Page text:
The work that the Pangolin Men do is fundamental to the lives of these animals. It is the relationship between these men and the pangolins that is so captivating. Today there are 20 of these Pangolin Men.
Collaboration is Key
For the last three years, the Tikki Hywood Trust has been working with Patrick Mavros Jewellers to create a range of pangolin inspired jewellery. Through this collaboration, Adrian Steirn was invited to capture the images of these men as they walked with the pangolins.
Having a natural affinity with animals naturally lead Adrian to wildlife photography and today he travels around the world capturing rarely seen and exotic animals. On shooting the Pangolin Men Adrian says “It was amazing. I’ve been shooting in the bush for many years and I have never seen a pangolin in the wild. To go in there and have an opportunity to get access to photograph those men and what they do every single day was truly something that I cherished”.
“I always wanted to tell stories that create positive change” says Adrian. To translate the world into a single image that conveys at a glance the importance of the subject matter is a huge challenge. “I wanted to ensure that people sat up and looked and watched and understood and incentivise people who may not be very green or conservation focussed to be enthralled by the beauty of the natural world and I guess, let art pull them into the space where they cared for the first time”.
The result is the series of photographs called the Pangolin Men which appeared on Steirn’s project “Beautiful News”. The photos were launched in London alongside the Patrick Mavros Jewellery collection and a percentage of proceeds from both collections will go directly to the Tikki Hywood Trust.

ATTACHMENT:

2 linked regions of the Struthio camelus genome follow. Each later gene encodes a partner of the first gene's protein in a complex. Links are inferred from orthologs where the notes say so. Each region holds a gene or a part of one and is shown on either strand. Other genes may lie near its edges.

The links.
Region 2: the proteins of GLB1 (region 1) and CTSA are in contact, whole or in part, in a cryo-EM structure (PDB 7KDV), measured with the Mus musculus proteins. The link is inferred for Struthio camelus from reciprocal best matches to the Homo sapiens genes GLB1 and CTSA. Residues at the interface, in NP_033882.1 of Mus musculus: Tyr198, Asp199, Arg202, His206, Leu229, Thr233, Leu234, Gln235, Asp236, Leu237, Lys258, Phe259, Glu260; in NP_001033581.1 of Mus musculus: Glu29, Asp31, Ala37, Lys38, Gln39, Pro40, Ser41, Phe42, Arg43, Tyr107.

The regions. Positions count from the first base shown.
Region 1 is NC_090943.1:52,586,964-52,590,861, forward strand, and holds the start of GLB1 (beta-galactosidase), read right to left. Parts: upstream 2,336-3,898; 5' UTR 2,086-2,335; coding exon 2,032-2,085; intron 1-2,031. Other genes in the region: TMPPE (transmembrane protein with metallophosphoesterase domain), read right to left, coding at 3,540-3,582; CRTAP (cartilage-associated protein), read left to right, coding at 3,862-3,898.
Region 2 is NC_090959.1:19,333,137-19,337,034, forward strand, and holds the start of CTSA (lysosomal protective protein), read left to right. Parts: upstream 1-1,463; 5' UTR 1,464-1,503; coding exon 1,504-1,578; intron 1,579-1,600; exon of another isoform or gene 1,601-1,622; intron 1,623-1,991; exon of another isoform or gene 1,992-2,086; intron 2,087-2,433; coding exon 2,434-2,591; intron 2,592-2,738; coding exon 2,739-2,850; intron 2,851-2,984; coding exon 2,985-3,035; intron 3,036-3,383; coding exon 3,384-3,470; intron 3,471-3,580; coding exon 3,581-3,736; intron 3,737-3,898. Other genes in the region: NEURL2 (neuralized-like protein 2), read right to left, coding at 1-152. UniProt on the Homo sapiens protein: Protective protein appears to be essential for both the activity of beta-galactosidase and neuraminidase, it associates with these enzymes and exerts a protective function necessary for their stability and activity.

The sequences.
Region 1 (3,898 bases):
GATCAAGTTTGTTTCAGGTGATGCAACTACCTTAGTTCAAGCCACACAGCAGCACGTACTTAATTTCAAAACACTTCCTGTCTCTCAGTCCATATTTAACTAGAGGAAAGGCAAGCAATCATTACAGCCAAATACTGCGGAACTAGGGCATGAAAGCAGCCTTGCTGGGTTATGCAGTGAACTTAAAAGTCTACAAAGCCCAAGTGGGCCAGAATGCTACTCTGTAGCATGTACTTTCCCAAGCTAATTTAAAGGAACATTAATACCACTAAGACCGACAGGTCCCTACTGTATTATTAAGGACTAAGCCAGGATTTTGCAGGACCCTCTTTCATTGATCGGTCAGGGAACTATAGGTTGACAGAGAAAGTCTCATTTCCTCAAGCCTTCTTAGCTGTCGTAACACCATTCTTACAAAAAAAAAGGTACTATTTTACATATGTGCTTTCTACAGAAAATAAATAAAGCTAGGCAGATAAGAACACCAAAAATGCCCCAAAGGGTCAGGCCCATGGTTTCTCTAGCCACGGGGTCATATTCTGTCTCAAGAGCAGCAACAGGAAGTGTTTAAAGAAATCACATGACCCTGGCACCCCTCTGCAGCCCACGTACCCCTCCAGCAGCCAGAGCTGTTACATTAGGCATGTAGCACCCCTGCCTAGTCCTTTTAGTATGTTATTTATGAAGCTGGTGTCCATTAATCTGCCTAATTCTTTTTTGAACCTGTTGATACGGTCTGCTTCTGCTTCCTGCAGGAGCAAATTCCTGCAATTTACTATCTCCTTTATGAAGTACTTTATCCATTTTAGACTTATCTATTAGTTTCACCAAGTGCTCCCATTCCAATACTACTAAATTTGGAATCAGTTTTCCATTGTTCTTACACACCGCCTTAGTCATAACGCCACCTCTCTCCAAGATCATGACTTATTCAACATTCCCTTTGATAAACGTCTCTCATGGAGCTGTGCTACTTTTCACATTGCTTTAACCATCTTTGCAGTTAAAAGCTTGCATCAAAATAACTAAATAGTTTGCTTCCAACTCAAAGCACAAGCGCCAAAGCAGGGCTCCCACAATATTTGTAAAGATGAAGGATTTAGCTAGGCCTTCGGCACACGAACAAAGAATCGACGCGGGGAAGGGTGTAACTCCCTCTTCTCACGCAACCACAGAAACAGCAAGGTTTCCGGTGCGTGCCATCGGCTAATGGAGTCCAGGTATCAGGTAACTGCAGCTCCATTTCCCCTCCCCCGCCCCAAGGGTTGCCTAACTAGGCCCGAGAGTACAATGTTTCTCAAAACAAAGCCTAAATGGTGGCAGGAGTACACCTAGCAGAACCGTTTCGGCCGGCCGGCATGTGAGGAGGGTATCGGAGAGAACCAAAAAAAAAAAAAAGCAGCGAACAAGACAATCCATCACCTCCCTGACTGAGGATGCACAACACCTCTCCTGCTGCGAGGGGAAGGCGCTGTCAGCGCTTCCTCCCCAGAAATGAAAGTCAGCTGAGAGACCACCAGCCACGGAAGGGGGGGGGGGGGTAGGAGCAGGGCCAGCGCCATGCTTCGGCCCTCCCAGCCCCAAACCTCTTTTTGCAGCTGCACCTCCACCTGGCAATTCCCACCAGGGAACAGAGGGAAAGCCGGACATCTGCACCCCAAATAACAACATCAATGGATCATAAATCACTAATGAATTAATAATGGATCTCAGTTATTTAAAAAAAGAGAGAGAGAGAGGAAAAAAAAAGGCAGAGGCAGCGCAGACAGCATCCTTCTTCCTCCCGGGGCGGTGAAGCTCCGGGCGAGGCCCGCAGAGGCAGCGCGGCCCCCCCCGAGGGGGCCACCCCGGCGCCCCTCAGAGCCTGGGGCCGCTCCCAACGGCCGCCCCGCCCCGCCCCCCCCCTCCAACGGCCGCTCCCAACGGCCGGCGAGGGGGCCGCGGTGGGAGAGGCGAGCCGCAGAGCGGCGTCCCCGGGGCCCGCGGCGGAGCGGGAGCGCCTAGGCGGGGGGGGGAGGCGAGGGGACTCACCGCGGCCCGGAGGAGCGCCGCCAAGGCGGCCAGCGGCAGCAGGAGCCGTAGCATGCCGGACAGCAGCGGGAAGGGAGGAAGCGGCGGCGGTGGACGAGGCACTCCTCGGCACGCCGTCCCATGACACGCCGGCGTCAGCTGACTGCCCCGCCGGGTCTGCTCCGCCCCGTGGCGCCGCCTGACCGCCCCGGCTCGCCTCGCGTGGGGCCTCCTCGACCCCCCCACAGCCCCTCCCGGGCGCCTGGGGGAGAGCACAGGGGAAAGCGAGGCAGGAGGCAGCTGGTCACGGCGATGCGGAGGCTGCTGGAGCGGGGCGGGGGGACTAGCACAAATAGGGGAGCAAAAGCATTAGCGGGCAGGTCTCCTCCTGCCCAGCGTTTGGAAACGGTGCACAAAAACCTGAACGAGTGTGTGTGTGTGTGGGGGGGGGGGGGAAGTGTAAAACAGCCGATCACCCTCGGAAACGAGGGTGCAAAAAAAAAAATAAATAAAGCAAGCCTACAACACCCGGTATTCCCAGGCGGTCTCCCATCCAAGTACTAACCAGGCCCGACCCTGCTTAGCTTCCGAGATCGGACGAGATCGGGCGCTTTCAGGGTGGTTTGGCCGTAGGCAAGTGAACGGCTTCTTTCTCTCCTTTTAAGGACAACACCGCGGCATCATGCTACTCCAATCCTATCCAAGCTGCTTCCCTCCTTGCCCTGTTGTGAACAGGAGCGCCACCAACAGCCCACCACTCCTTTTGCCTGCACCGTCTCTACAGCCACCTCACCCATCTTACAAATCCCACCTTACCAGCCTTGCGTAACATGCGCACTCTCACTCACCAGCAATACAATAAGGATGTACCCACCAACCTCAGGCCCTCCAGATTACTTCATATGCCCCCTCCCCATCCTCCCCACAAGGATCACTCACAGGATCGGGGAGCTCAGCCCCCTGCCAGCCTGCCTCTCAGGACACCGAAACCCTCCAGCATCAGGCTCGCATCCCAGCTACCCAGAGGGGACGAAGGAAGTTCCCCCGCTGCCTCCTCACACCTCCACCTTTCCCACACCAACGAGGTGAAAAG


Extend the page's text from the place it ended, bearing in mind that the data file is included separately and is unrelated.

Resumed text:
Looking to the Future with Optimism
Despite working with these creatures for over twenty years, Lisa says that the first time they made it into the news was in 2015 and 2016. The focus is always on the flagship species. While this is important and needed it also leaves a whole host of animals in the blind-spot of mainstream media. The pangolin is one of these casualties and bears the unfortunate title of the most trafficked animal in the world.
In October of 2016 at the CITES convention in Johannesburg, all eight pangolin species were bumped up into Appendix 1, meaning that all trade in the animals is prohibited by international law. I asked Lisa Hywood if she was pleased about this and was rather surprised and sobered at her response. “The fact that we are only doing this now means that we have already failed them”.
It is not all doom and gloom though and she continued to say that, as an African, she was incredibly proud to see the African delegates take responsibility and act unanimously in favour of protecting these animals. When I asked her what people in cities, at home, in other countries – people who are disconnected from the ‘wild’ in their day to day lives – can do to contribute towards the process of conservation, she replied without hesitation:
“wildlife touches each and every one of us, take responsibility”